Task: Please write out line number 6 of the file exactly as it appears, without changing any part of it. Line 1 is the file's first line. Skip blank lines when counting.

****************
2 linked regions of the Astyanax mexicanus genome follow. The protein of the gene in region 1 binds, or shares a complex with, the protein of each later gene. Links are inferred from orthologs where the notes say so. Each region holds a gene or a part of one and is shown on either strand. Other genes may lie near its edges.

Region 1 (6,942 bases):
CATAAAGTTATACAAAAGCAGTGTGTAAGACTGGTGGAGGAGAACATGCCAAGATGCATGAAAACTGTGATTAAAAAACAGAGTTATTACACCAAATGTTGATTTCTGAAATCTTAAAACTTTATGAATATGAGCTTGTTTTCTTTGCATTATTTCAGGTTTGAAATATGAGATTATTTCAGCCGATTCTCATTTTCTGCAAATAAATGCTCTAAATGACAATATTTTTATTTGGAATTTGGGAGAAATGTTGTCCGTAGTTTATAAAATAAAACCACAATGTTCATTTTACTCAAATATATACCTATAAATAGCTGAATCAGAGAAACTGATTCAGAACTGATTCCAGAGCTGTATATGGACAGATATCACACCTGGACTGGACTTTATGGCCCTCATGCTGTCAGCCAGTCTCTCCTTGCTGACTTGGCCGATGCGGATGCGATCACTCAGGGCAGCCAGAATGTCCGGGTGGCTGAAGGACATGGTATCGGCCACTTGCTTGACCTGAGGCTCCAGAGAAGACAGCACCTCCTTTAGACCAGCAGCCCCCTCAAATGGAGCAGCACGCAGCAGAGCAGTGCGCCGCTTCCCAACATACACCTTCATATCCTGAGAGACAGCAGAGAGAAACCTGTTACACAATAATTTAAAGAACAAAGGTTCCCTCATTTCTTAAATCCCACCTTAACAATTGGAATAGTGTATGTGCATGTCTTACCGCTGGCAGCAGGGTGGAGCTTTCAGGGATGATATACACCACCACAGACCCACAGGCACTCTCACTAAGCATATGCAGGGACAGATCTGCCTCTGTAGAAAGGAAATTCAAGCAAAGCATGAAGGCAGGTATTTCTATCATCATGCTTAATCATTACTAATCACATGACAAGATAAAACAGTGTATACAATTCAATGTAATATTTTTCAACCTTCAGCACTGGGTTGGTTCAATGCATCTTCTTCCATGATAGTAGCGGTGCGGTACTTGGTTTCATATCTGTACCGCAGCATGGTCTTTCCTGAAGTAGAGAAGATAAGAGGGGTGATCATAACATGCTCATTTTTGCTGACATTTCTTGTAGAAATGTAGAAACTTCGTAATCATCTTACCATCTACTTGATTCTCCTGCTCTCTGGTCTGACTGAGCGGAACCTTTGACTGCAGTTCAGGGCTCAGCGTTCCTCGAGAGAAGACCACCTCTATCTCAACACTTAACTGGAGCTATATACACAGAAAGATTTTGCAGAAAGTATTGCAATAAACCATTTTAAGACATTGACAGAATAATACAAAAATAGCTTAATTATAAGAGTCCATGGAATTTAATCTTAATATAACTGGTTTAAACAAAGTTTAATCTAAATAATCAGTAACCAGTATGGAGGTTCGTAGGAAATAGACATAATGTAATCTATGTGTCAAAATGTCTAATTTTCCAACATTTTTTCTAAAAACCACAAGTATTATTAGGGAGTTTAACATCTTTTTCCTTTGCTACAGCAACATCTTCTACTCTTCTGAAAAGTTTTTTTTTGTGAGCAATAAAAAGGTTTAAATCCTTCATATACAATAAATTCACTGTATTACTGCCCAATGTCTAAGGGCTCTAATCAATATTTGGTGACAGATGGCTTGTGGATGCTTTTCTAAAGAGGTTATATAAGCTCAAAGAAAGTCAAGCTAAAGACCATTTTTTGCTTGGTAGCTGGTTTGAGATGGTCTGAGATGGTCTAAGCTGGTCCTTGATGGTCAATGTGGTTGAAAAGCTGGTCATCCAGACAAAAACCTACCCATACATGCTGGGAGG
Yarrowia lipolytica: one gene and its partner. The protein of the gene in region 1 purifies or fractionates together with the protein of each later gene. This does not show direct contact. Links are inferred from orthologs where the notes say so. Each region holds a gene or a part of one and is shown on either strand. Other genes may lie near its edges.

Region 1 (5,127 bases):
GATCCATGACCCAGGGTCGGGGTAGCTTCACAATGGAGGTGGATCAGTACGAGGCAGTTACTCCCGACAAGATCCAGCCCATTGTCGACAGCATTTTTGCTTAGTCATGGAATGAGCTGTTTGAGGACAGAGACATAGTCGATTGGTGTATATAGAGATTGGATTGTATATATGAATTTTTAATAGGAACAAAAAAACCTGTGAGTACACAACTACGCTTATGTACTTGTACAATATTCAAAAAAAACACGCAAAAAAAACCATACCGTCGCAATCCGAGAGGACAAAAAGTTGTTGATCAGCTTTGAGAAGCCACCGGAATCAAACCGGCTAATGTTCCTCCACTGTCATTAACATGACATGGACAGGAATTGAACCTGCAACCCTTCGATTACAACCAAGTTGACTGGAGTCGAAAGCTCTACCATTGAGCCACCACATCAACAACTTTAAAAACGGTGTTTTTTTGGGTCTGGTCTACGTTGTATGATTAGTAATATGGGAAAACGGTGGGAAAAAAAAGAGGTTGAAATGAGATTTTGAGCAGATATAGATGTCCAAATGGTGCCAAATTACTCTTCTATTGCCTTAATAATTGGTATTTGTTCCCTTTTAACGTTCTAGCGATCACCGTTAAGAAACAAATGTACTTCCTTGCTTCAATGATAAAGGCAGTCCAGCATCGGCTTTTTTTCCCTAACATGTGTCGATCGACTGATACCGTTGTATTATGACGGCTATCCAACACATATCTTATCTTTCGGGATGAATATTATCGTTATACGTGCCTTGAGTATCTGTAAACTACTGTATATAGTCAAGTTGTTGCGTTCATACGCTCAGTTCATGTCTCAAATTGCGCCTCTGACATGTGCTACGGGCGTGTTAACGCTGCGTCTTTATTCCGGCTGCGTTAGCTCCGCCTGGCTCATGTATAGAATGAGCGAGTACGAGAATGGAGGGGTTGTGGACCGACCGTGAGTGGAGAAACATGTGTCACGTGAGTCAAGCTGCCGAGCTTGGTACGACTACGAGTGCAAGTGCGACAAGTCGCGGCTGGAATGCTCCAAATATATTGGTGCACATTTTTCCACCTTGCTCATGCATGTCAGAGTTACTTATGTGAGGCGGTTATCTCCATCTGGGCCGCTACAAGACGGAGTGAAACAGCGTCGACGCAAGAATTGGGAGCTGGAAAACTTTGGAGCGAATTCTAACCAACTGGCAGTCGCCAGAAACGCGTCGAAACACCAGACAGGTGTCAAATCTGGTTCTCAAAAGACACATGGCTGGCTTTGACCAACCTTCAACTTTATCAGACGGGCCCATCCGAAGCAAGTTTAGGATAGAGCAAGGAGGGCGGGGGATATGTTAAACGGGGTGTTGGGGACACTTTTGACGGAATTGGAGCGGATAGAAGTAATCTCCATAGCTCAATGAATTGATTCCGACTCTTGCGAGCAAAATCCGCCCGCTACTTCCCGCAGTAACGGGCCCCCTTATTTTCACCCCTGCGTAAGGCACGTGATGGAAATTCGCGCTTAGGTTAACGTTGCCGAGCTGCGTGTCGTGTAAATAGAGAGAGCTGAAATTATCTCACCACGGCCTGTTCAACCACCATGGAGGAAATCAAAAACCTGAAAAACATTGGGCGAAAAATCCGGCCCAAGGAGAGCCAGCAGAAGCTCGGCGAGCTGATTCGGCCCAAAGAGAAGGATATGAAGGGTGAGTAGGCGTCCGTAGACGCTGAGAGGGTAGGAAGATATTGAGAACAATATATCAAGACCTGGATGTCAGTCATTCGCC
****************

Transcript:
GATCCATGACCCAGGGTCGGGGTAGCTTCACAATGGAGGTGGATCAGTACGAGGCAGTTACTCCCGACAAGATCCAGCCCATTGTCGACAGCATTTTTGCTTAGTCATGGAATGAGCTGTTTGAGGACAGAGACATAGTCGATTGGTGTATATAGAGATTGGATTGTATATATGAATTTTTAATAGGAACAAAAAAACCTGTGAGTACACAACTACGCTTATGTACTTGTACAATATTCAAAAAAAACACGCAAAAAAAACCATACCGTCGCAATCCGAGAGGACAAAAAGTTGTTGATCAGCTTTGAGAAGCCACCGGAATCAAACCGGCTAATGTTCCTCCACTGTCATTAACATGACATGGACAGGAATTGAACCTGCAACCCTTCGATTACAACCAAGTTGACTGGAGTCGAAAGCTCTACCATTGAGCCACCACATCAACAACTTTAAAAACGGTGTTTTTTTGGGTCTGGTCTACGTTGTATGATTAGTAATATGGGAAAACGGTGGGAAAAAAAAGAGGTTGAAATGAGATTTTGAGCAGATATAGATGTCCAAATGGTGCCAAATTACTCTTCTATTGCCTTAATAATTGGTATTTGTTCCCTTTTAACGTTCTAGCGATCACCGTTAAGAAACAAATGTACTTCCTTGCTTCAATGATAAAGGCAGTCCAGCATCGGCTTTTTTTCCCTAACATGTGTCGATCGACTGATACCGTTGTATTATGACGGCTATCCAACACATATCTTATCTTTCGGGATGAATATTATCGTTATACGTGCCTTGAGTATCTGTAAACTACTGTATATAGTCAAGTTGTTGCGTTCATACGCTCAGTTCATGTCTCAAATTGCGCCTCTGACATGTGCTACGGGCGTGTTAACGCTGCGTCTTTATTCCGGCTGCGTTAGCTCCGCCTGGCTCATGTATAGAATGAGCGAGTACGAGAATGGAGGGGTTGTGGACCGACCGTGAGTGGAGAAACATGTGTCACGTGAGTCAAGCTGCCGAGCTTGGTACGACTACGAGTGCAAGTGCGACAAGTCGCGGCTGGAATGCTCCAAATATATTGGTGCACATTTTTCCACCTTGCTCATGCATGTCAGAGTTACTTATGTGAGGCGGTTATCTCCATCTGGGCCGCTACAAGACGGAGTGAAACAGCGTCGACGCAAGAATTGGGAGCTGGAAAACTTTGGAGCGAATTCTAACCAACTGGCAGTCGCCAGAAACGCGTCGAAACACCAGACAGGTGTCAAATCTGGTTCTCAAAAGACACATGGCTGGCTTTGACCAACCTTCAACTTTATCAGACGGGCCCATCCGAAGCAAGTTTAGGATAGAGCAAGGAGGGCGGGGGATATGTTAAACGGGGTGTTGGGGACACTTTTGACGGAATTGGAGCGGATAGAAGTAATCTCCATAGCTCAATGAATTGATTCCGACTCTTGCGAGCAAAATCCGCCCGCTACTTCCCGCAGTAACGGGCCCCCTTATTTTCACCCCTGCGTAAGGCACGTGATGGAAATTCGCGCTTAGGTTAACGTTGCCGAGCTGCGTGTCGTGTAAATAGAGAGAGCTGAAATTATCTCACCACGGCCTGTTCAACCACCATGGAGGAAATCAAAAACCTGAAAAACATTGGGCGAAAAATCCGGCCCAAGGAGAGCCAGCAGAAGCTCGGCGAGCTGATTCGGCCCAAAGAGAAGGATATGAAGGGTGAGTAGGCGTCCGTAGACGCTGAGAGGGTAGGAAGATATTGAGAACAATATATCAAGACCTGGATGTCAGTCATTCGCC